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Steinvall, Ingrid
Publications (10 of 37) Show all publications
Pompermaier, L., Elmasry, M., Abdelrahman, I., Fredrikson, M., Sjöberg, F. & Steinvall, I. (2018). Are there any differences in the provided burn care between men and women? A retrospective study. Burns & Trauma, 6, Article ID 22.
Open this publication in new window or tab >>Are there any differences in the provided burn care between men and women? A retrospective study
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2018 (English)In: Burns & Trauma, E-ISSN 2321-3876, Vol. 6, article id 22Article in journal (Refereed) Published
Abstract [en]

Background

Disparity between medical treatment for men and women has been recorded worldwide. However, it is difficult to find out if the disparities in both the use of resources and outcome depend entirely on sex-related discrimination. Our aim was to investigate if there are differences in burn treatments between the sexes.

Methods

All patients admitted with burns to Linköping University Hospital during the 16-year period 2000–2015 were included. Interventions were prospectively recorded using the validated Burn SCoring system (BSC). Data were analysed using a multivariable panel regression model adjusted for age, percentage total body surface area (%TBSA), and in-hospital mortality.

Results

A total of 1363 patients were included, who generated a total of 22,301 daily recordings while they were inpatients. Males were 70% (930/1363). Sex was not an independent factor for daily scores after adjustment for age, %TBSA, and mortality in hospital (model R2=0.60, p < 0.001).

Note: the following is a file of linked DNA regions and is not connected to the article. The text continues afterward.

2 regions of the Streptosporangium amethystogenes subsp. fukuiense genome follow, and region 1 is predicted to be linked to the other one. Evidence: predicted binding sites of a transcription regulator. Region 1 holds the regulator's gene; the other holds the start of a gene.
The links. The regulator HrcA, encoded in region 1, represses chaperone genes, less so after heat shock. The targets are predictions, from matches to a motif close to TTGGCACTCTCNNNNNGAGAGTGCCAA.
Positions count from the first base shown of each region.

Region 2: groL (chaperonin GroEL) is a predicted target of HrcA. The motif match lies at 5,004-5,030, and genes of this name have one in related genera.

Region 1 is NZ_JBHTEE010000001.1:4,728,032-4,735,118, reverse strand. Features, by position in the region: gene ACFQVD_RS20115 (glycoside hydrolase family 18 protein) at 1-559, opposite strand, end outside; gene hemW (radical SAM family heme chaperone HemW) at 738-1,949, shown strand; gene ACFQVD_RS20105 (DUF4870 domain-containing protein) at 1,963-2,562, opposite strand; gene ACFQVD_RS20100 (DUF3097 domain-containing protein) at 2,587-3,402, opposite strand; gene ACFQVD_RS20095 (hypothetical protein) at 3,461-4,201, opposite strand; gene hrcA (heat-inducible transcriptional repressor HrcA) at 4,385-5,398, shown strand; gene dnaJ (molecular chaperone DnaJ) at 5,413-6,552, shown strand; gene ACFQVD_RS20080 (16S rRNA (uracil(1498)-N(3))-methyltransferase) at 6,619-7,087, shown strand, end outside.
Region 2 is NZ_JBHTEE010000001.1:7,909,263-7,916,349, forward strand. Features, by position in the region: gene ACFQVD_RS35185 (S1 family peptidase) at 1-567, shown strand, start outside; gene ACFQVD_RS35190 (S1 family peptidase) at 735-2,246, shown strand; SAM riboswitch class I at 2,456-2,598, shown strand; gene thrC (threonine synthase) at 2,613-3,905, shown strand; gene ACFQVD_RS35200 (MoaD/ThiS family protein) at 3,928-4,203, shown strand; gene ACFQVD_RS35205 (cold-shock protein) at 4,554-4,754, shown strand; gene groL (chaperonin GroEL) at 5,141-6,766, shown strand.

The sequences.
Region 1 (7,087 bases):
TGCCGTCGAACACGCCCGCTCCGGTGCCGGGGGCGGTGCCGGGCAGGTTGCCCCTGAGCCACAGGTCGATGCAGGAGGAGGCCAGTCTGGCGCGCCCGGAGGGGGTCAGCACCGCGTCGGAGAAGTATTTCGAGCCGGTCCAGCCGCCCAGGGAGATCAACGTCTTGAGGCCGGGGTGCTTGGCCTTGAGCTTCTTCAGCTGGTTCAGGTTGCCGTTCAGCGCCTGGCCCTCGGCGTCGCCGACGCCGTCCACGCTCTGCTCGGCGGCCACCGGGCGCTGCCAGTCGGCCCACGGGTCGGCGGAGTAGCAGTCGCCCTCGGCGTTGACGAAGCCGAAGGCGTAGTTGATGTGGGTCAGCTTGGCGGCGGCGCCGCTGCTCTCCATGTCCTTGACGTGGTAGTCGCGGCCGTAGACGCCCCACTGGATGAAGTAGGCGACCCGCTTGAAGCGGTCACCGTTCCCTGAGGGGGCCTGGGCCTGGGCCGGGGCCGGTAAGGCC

Conclusion

We found no evidence of inequity between the sexes in treatments given in our burn centre when we had adjusted for size of burn, age, and mortality. BSC seems to be an appropriate model in which to evaluate sex-related differences in the delivery of treatments.

Place, publisher, year, edition, pages
BioMed Central, 2018
Keywords
Burn care; Intervention score; Sex; Trauma model; Workload
National Category
Surgery
Identifiers
urn:nbn:se:liu:diva-150365 (URN)10.1186/s41038-018-0125-0 (DOI)000442159400001 ()30123802 (PubMedID)
Available from: 2018-08-20 Created: 2018-08-20 Last updated: 2018-09-10Bibliographically approved
Zötterman, J., Steinvall, I. & Elmasry, M. (2018). Better Protection of Glass-Fronted Stoves Is Needed in Sweden Because of the Increase in the Number of Contact Burns Among Small Children. Journal of Burn Care & Research, 39(4), 618-622
Open this publication in new window or tab >>Better Protection of Glass-Fronted Stoves Is Needed in Sweden Because of the Increase in the Number of Contact Burns Among Small Children
2018 (English)In: Journal of Burn Care & Research, ISSN 1559-047X, E-ISSN 1559-0488, Vol. 39, no 4, p. 618-622Article in journal (Refereed) Published
Abstract [en]

The impression among the attending physicians at their Burn Centre is that the number of contact burns caused by glass-fronted stoves is increasing, particularly in the youngest group of patients. It is an interesting subgroup, as these injuries are preventable. The authors’ aim of this study was to find out whether the incidence of burns after contact with glass-fronted stoves has increased.

The authors included all patients aged between 0 and 3.9 years who presented to the National Burn Centre during the period 2008–2015 with contact burn injuries caused by glass-fronted stoves. The change in incidence over time was calculated from national records and analyzed with simple linear regression.

Fifty-six patients were included, of whom 20 were treated during the past 2 years of the study. Thirty-seven of the 56 were boys (66%), median (10–90 percentiles) age was 1.1 (0.7–2.5) years, percentage total body surface area burned was 0.6% (0.1–2.0), 12 were admitted for overnight stay in hospital, and seven needed operations. The incidence was 0.34/100 000 children-years during the first 2 years, and it was three times as high during the past 2 years. The increase in incidence was 0.24/100 000 children-years by each 2-year period (P = .02).

The authors’ results indicate that contact burns among children caused by glass-fronted stoves are increasing in Sweden. The authors propose that there should be a plan for their prevention put in place.

Place, publisher, year, edition, pages
Oxford University Press, 2018
National Category
Other Clinical Medicine
Identifiers
urn:nbn:se:liu:diva-148623 (URN)10.1093/jbcr/irx037 (DOI)000436400700020 ()
Note